MINNEAPOLIS (AP) — Legal experts say it's unlikely that the four men convicted and ordered to pay for setting fire to a Minneapolis police station during protests over the death of George Floyd will meet their financial obligations.
Four defendants have been sentenced to federal prison for their roles in starting the fire. They were also ordered to collectively pay $12 million in restitution to the city of Minneapolis.
Experts say they are unlikely to foot the entire bill, the Star Tribune reported.
“I doubt that the judge expects that any one of these defendants has $12 million lying around,” said Mark Osler, a former federal prosecutor who teaches at the University of St. Thomas School of Law.
The U.S. Department of Justice recovers only $1 out of every $10 owed per year, making restitution sometimes symbolic or a mere formality in a criminal sentence, according to a report from the Congressional Research Service.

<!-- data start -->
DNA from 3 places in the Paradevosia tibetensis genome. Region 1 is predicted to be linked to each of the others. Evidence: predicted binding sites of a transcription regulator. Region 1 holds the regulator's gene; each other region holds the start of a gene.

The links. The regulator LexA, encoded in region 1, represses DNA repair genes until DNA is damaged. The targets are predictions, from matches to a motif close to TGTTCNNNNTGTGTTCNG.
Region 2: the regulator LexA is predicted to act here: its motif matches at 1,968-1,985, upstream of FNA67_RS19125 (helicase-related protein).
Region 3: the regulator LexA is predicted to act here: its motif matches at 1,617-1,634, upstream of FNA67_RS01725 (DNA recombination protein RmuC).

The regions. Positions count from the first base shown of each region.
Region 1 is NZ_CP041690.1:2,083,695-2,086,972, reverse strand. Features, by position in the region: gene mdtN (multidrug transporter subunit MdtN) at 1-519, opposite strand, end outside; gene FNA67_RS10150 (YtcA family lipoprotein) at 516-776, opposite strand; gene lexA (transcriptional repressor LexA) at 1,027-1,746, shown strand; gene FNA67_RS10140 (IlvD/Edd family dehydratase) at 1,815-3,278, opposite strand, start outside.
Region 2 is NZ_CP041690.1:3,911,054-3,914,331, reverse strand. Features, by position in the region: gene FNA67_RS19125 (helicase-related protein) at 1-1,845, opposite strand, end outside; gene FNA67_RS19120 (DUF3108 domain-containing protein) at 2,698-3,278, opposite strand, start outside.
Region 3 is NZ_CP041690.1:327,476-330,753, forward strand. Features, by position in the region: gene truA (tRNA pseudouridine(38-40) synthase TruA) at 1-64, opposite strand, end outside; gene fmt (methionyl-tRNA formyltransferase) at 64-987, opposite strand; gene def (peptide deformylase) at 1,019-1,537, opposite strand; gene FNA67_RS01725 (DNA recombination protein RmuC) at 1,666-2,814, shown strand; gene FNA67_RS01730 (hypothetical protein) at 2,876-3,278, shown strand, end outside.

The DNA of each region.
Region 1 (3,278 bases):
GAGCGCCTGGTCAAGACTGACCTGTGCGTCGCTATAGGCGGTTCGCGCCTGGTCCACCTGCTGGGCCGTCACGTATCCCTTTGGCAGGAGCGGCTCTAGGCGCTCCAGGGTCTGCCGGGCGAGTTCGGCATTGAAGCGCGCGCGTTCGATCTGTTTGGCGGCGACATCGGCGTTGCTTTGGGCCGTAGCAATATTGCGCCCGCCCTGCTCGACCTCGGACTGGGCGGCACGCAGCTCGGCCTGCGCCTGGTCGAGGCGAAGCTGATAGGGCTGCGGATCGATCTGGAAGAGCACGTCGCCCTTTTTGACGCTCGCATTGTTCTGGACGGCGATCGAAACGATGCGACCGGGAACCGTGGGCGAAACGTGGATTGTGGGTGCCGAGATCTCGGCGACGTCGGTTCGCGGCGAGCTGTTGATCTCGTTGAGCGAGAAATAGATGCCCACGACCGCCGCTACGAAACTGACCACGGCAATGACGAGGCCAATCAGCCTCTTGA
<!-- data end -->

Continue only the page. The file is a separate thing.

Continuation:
Even so, big-dollar restitutions may serve to force the defendant to come to grips with the harm they caused, said Steve Schleicher, former assistant U.S. attorney in Minnesota who helped secure a murder conviction for former officer Derek Chauvin. He said it may cause someone else to think twice before committing a similar crime
Floyd, a Black man in handcuffs, died May 25 after Chauvin, who is white, knelt on his neck. The death set off protests around the world.